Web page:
ASOIF has defended its governance review after criticism from the WKF ©ASOIF

The Association of Summer Olympic International Federations (ASOIF) has defended its governance review process from criticism from the World Karate Federation (WKF), after it was revealed the governing body were the only International Federation to decline to participate.

The third edition of the governance review was published on Tuesday (June 16), following previous studies by ASOIF in 2017 and 2018.

A total of 31 IFs participated in the latest governance review, down from 33 in the second.

ASOIF said 32 questionnaires were distributed, with the International Boxing Association not included due to being in the process of "major organisational changes."

The WKF were revealed to have declined to participate in the review, which saw IFs publicly identified in groups for the first time based on performance.

ASOIF had warned IFs last year that the third review would involve a more compliance-based concept, with greater transparency about their results amid pressure from the public, public authorities and the media.

The WKF claimed it was surprised by the review and said it had been given "no possibility" to clarify its position.

The governing body alleged the sport had been "disregarded" by ASOIF, accusing the association of lacking "solidarity and sensitivity."

World Karate Federation declined to participate in the third governance review ©ASOIF
World Karate Federation declined to participate in the third governance review ©ASOIF

"Prior to the completion of this last edition of the review, we posed, in written form, certain queries to ASOIF," the WKF said in a statement to insidethegames.

"These questions remain unanswered by ASOIF to this date.

"However, the study has been published already, and our organisation has been specifically mentioned, with no possibility to clarify our position on the matter.

"The WKF shares the position – explicitly stated by ASOIF - that the implementation of governance requirements would demand disproportionate resources for some IFs.

"Karate’s governing body believes that ASOIF should have showed more solidarity and sensitivity towards WKF’s requests.

"The sport of karate and the millions of karate practitioners around the world have been disregarded by this report and by its inappropriate valuation system, which compares, in equal conditions, IFs with a major structure, high budget and Olympic funding, with IFs like ours, with a small budget, no Olympic funding, and at the same time, have to accomplish readiness for Tokyo 2020.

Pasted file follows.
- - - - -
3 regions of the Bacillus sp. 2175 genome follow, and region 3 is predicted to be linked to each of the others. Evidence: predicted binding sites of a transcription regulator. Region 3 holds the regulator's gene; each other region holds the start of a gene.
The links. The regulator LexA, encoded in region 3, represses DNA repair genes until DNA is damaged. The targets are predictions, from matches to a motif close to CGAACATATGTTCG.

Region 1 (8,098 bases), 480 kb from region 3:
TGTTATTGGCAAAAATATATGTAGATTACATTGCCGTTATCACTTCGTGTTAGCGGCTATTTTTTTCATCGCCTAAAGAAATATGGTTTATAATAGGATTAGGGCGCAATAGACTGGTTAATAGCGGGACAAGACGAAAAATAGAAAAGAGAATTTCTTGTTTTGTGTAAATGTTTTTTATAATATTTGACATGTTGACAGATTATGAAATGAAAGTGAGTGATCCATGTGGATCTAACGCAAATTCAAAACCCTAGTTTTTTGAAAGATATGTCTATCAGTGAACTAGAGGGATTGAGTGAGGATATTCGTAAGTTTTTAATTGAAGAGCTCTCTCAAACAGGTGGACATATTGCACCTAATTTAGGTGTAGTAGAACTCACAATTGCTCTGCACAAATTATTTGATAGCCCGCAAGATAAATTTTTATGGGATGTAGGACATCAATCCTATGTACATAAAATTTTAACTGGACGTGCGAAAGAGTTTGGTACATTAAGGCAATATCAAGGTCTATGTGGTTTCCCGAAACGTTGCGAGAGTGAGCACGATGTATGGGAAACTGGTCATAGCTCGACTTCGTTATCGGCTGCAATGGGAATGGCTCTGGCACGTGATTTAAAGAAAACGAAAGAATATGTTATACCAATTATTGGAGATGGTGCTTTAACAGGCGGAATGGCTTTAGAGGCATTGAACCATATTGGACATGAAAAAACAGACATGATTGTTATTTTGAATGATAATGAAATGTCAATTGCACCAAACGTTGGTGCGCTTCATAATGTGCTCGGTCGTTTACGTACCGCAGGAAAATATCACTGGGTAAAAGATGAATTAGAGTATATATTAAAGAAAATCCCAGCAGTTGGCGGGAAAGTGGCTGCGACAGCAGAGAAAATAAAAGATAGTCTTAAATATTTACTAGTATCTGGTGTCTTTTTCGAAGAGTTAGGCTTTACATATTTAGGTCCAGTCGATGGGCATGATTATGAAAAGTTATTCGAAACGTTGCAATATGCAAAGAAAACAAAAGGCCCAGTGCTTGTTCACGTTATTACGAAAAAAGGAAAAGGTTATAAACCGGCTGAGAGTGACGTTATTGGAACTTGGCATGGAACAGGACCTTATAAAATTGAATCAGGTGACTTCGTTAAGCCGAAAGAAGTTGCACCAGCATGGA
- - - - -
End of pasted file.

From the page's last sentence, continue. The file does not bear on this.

"ASOIF has neither considered that for the first time in the history, there are associate members in ASOIF that must face completely different conditions and situations.

"Governance and transparency have always been paramount to the WKF -  measures and policies continue to be implemented - to the best of our abilities - to showcase this organisation’s traditional openness and accountability.

"In this sense, the WKF would like to state that this organisation has not rejected to participate in the study, on the contrary, as soon as our queries are addressed by ASOIF, we would be more than pleased to continue participating in the review, as we have done in the past."

ASOIF defended the methodology of the governance review following criticism from the WKF, which became one of five associate members of the umbrella organisation following karate being added to the programme for the Tokyo 2020 Olympic Games.

ASOIF highlighted considerable progress made by other federations despite constraints, including fellow associate members.

The body also said the WKF had the opportunity to receive support from its Governance Support and Monitoring Unit, which aims to offer best practices and customised solutions to IFs depending on their size and resources.

ASOIF said it was aware of the constraints of some members but said it did not prevent progress
ASOIF said it was aware of the constraints of some members but said it did not prevent progress 

"It is not ASOIF’s policy to comment publicly or react to member statements but in this particular case we feel obliged to provide some clarification," ASOIF said in a statement to insidethegames.

"In June 2018 the WKF President wrote to ASOIF claiming that they face 'disproportionate obligations' and outlined their disagreement with the design of the Governance Taskforce’s methodology.